Dr Benjamin Metcalfe, Lecturer in the Department of Electronic & Electrical Engineering, was awarded approx. £2200 by LITEbox - Santander Technology Fund for a duration of two years from Feb 2018 to Feb 2020 to bring Interactive Learning to lectures.
Dr Metcalfe came up with this project as a means to enhance existing good practice by increasing the engagement of all types of learners with active learning via a portable interactive whiteboard during lectures and tutorials. The primary aim is to introduce a technology that permits real time capture of diagrams and equations, encourages student engagement through assistive learning techniques, and improves accessibility at all levels.
Journey so far:
With the funds, Dr Metcalfe bought two tablet computers with digital pencils, these are used to deliver lectures, where they can be passed around students, and to capture notes during tutorials and meetings. So far, this technology has directly affected over 320 students across all academic years; the equipment has also been shared with other academics and wider adoption has been driven by case studies and best practice guidance.
The technology has been used to enable three key advances: Lecture capture, eVoting, and Digital Annotation. During lectures the slides are presented directly from the tablet computer, the digital pencils being used to annotate key content directly. Worked mathematical examples were traditionally given using the whiteboard, and often not captured electronically. Using the tablets all examples are automatically captured with the slides, and the tablet is passed around the room for students to anonymously engage with the lecture.
The tablets have also been used alongside eVoting software, which has proven to be pivotal. Anonymous real-time voting is used to provide immediate feedback on core concepts to both the students and the academic. Student feedback on this aspect in particular has been excellent and there is a strong desire for other academics to introduce this technology.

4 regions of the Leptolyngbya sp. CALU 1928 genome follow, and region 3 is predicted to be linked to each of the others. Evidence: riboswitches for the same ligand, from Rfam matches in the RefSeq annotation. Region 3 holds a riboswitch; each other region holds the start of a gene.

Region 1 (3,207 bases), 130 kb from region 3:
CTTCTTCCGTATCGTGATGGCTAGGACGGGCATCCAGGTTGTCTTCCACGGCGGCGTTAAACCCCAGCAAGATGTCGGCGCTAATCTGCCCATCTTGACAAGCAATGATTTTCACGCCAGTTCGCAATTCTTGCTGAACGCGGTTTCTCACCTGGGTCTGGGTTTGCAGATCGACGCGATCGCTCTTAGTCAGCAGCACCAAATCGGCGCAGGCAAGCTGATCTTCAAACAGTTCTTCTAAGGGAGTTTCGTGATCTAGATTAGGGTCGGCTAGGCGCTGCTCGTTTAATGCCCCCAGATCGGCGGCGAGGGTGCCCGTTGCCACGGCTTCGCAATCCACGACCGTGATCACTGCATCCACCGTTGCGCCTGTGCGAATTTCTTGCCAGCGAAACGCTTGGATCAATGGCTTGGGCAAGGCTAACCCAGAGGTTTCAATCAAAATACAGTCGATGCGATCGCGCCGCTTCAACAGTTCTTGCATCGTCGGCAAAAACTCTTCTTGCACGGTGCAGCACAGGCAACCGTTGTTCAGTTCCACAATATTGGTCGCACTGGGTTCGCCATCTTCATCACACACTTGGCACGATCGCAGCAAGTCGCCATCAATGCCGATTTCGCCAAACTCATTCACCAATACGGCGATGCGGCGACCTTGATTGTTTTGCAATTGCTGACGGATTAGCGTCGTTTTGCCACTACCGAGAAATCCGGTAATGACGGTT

A secondary application of the tablets has been the capture of notes during student tutorials and meetings. Student work can be directly annotated, and digital notes and sketches can be made directly onto the work during a tutorial. This is then e-mailed to the student as a PDF directly after the meeting; student focus groups have shown that this is particularly effective and also enables more timely feedback.
Over the next semester the technology will be pushed into other classes, with regular feedback being provided by a student focus group. The best practices will be formalised and provided to other academics for guidance.
“The use of technology such as eVoting and Digital Annotation makes a massive difference to our lectures. The voting technology highlights key points and the digital annotations make sure that everyone has a chance to engage.” – K. Shopland
“The annotation technology is brilliant, during meetings the lecturer annotates our work directly, then just e-mails a PDF with all the notes on. No more forgetting what was discussed!” – G. Rossides
“Most of us annotate our own notes digitally, so to have the lecturer doing the same is really helpful.” – A. Cascarino